Understanding the Temperaments:
Sharing the Strengths and Bearing the Weaknesses of Our Spouses’ Personalities
Why is it so difficult for husbands and wives to understand each other? Is it possible to overcome the barriers to peace and unity that so often seem “hard-wired” into our personalities? On October 23rd and November 5th, Fr. Michael Dahulich, PhD., Dean of the Seminary, gave lectures for the wives of seminarians on how we can apply an understanding of “temperaments” to both marriage and parish ministry.
Father Michael began his first presentation with an overview of the purpose of marriage, which is for a man and a woman to help each other attain theosis, to become more and more like God. However, differences in personality, or temperament, can stifle this mutually assisted growth in Christ unless those differences are properly understood and adjusted for in the spiritual context.
According to a model that dates back to ancient Greek philosophy, there are four temperaments: Choleric, Sanguine, Melancholic, and Phlegmatic. Fr. Michael used an in-class survey and detailed charts to help student-wives understand where they and their husbands fall within that spectrum.
We can begin to envision the different traits of each temperament by examining how each might answer the classic question, “Is the glass half-empty or half-full?” The focused, driven Choleric will respond impatiently that, obviously, the glass is both half- empty and half-full, and that there are more important questions to answer. The Sanguine, a happy-go-lucky, talkative optimist, will find the glass half-full. The Melancholic is a pessimist, who after brooding and analysis will answer “half-empty.” The non-committal Phlegmatic may watch the Choleric’s bluster with quiet amusement; he himself will be reluctant to expend the energy to consider the question. But when pushed for an answer, he will say the glass is half-full.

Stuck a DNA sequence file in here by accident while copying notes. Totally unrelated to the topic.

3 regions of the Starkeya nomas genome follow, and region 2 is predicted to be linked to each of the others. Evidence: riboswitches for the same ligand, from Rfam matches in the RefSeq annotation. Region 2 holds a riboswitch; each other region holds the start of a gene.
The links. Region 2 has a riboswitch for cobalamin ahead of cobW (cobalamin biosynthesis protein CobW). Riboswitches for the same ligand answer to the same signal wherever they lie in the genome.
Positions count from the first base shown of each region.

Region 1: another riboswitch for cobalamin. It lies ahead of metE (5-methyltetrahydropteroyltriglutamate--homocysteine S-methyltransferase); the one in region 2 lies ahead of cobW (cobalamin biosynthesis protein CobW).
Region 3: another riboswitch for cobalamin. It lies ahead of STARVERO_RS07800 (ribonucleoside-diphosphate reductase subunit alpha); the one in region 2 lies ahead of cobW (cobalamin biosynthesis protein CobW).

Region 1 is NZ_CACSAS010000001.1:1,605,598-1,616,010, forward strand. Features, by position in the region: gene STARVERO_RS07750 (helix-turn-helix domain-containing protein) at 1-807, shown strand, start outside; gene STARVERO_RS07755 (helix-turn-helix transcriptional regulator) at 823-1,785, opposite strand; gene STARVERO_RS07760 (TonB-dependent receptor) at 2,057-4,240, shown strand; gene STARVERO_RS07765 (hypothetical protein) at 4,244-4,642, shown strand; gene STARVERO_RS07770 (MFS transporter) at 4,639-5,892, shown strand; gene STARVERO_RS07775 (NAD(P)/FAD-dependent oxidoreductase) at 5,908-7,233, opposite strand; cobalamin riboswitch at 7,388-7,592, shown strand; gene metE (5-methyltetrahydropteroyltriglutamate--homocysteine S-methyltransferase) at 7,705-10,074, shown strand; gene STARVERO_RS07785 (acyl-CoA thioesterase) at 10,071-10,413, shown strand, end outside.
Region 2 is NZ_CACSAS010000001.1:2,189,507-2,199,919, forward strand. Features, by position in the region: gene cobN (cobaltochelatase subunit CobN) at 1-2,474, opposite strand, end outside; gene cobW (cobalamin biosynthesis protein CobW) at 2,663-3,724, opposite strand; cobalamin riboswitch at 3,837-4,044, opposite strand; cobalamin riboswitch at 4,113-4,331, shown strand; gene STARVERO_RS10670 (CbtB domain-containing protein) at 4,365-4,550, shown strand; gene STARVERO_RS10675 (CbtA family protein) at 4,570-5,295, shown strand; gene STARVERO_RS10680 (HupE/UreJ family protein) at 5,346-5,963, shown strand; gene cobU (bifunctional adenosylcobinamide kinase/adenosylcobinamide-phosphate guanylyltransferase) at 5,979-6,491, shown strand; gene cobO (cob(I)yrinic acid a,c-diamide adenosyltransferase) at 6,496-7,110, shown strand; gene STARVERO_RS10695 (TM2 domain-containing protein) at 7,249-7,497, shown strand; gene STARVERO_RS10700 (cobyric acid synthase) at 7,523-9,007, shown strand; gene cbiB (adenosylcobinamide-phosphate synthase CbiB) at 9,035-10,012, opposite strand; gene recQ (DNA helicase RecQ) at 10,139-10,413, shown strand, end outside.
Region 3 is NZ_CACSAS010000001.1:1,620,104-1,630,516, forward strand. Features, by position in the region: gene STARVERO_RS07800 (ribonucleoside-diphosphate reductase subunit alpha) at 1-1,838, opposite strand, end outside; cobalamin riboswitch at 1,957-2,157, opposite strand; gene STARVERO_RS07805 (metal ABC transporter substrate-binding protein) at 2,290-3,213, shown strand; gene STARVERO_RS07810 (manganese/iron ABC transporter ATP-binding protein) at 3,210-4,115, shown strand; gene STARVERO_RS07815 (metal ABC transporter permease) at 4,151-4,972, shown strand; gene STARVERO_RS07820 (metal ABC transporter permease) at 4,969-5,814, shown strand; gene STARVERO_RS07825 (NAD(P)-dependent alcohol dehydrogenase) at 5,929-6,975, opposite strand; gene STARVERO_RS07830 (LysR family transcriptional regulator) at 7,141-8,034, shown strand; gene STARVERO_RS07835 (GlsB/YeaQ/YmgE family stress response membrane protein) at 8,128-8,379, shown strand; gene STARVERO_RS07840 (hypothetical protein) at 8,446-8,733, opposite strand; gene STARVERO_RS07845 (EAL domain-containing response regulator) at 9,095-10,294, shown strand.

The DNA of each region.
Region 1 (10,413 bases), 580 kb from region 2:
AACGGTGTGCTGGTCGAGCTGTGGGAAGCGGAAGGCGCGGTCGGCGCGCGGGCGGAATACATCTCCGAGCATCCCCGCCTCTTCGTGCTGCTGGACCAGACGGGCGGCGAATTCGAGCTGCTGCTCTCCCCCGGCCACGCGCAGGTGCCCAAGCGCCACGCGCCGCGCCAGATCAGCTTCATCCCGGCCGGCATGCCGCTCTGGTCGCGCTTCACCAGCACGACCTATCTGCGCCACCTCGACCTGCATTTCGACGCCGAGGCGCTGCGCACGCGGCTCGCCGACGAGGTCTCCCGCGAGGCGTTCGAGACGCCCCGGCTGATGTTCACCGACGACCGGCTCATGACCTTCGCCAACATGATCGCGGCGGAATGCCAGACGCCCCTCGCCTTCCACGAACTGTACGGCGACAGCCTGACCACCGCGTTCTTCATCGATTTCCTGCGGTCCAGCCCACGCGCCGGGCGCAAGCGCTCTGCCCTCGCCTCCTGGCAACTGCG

Rarely, said Fr. Michael, is a person purely possessed of one temperament to the exclusion of all others. Typically each person has both a major and a minor temperament. Some people may even have a blend of three, but not all four, since Choleric and Phlegmatic temperaments are mutually exclusive. Similarly, two spouses possessing Choleric and Phlegmatic “majors” face a particular challenge, as the volatile Choleric tends to lack patience with the Phlegmatic; and the Phlegmatic may in turn be stifled and overshadowed by the Choleric’s sheer strength of will and personality. Spouses of other temperament combinations will share some common traits and can more easily mitigate the differences between them.
But the temperaments can be “tempered” within loving relationships and perfected by participation in the spiritual life. Each temperament tends toward particular fallen passions which must be fought against -- rough edges to be smoothed – and each is also inclined toward particular virtues which can be “consecrated” and brought to bear in the pursuit of holiness. For instance, the Choleric could learn patience and peace from the Phlegmatic’s example, while the Phlegmatic could learn to develop discipline and diligence from the Choleric. By learning to appreciate, and compensate for, each other’s temperaments – which requires, more than almost anything else, the willingness to both grant and ask forgiveness, “even seventy times seven” -- any man and woman united in the Sacrament of Marriage can attain salvation together.
Father Michael discussed in some detail the numerous harmonies and conflicts that the various combinations of temperaments would present within a marriage. He then focused this discussion within the particular context of a priest’s wife working to aid her husband in his ministry. Her understanding of the temperaments can help her strengthen key areas of his ministry: navigating the interpersonal dynamics of parish councils, crafting his sermons, and in particular, working with sisterhoods and other ministries often led by women, such as Sunday School programs.
Understanding the four temperaments, their intricacies and interactions, is a valuable aid for appreciating others as they are and knowing how to live with them and love them. As Fr. Michael emphasized, Christ always accepted people as they were during His earthly ministry – He encouraged people to change, to abandon sin and pursue perfection; but He never rejected them or turned them away. And He guides His Church to act in the same fashion. He encourages all of us to change – to live a life of repentance, to continually redirect the totality of our imperfect personhood towards perfection in Him.
Personally, I found both lectures to be insightful and deeply interesting. I look forward to using the knowledge Fr. Michael passed on to us to become a better Christian, a more loving wife and mother, and a more effective parish member, whatever my role in parish life may be.
By Suzanne Lichtenstein, wife of Mark Lichtenstein, 1st Year M. Div. Student-Greek Orthodox Archdiocese